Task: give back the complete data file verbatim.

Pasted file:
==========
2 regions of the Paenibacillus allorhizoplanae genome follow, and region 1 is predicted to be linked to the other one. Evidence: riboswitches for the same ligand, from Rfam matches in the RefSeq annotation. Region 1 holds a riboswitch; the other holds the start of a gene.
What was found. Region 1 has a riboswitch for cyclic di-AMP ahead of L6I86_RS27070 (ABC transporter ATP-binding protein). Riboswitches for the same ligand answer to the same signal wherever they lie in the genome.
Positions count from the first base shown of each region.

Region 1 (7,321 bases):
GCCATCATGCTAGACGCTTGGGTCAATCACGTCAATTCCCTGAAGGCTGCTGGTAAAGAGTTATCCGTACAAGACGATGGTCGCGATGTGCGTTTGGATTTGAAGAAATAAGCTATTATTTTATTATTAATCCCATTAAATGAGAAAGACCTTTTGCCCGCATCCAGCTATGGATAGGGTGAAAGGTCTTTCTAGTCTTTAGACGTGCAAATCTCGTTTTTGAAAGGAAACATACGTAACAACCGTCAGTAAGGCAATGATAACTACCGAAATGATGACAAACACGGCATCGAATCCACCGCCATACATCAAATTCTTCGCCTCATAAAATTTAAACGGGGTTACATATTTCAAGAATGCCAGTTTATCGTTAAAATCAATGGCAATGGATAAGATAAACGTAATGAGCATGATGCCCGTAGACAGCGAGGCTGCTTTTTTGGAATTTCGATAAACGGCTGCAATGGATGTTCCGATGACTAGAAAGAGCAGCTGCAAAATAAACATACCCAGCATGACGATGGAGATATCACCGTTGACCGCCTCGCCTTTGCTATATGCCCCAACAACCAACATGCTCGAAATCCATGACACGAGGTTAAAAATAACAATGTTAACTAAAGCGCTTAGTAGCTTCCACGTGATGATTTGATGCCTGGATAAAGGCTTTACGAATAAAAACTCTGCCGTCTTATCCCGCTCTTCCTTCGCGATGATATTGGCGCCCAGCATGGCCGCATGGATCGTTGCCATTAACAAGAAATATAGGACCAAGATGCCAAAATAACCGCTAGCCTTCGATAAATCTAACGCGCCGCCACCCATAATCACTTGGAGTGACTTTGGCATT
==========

2 regions of the Paenibacillus allorhizoplanae genome follow, and region 1 is predicted to be linked to the other one. Evidence: riboswitches for the same ligand, from Rfam matches in the RefSeq annotation. Region 1 holds a riboswitch; the other holds the start of a gene.
What was found. Region 1 has a riboswitch for cyclic di-AMP ahead of L6I86_RS27070 (ABC transporter ATP-binding protein). Riboswitches for the same ligand answer to the same signal wherever they lie in the genome.
Positions count from the first base shown of each region.

Region 1 (7,321 bases):
GCCATCATGCTAGACGCTTGGGTCAATCACGTCAATTCCCTGAAGGCTGCTGGTAAAGAGTTATCCGTACAAGACGATGGTCGCGATGTGCGTTTGGATTTGAAGAAATAAGCTATTATTTTATTATTAATCCCATTAAATGAGAAAGACCTTTTGCCCGCATCCAGCTATGGATAGGGTGAAAGGTCTTTCTAGTCTTTAGACGTGCAAATCTCGTTTTTGAAAGGAAACATACGTAACAACCGTCAGTAAGGCAATGATAACTACCGAAATGATGACAAACACGGCATCGAATCCACCGCCATACATCAAATTCTTCGCCTCATAAAATTTAAACGGGGTTACATATTTCAAGAATGCCAGTTTATCGTTAAAATCAATGGCAATGGATAAGATAAACGTAATGAGCATGATGCCCGTAGACAGCGAGGCTGCTTTTTTGGAATTTCGATAAACGGCTGCAATGGATGTTCCGATGACTAGAAAGAGCAGCTGCAAAATAAACATACCCAGCATGACGATGGAGATATCACCGTTGACCGCCTCGCCTTTGCTATATGCCCCAACAACCAACATGCTCGAAATCCATGACACGAGGTTAAAAATAACAATGTTAACTAAAGCGCTTAGTAGCTTCCACGTGATGATTTGATGCCTGGATAAAGGCTTTACGAATAAAAACTCTGCCGTCTTATCCCGCTCTTCCTTCGCGATGATATTGGCGCCCAGCATGGCCGCATGGATCGTTGCCATTAACAAGAAATATAGGACCAAGATGCCAAAATAACCGCTAGCCTTCGATAAATCTAACGCGCCGCCACCCATAATCACTTGGAGTGACTTTGGCATT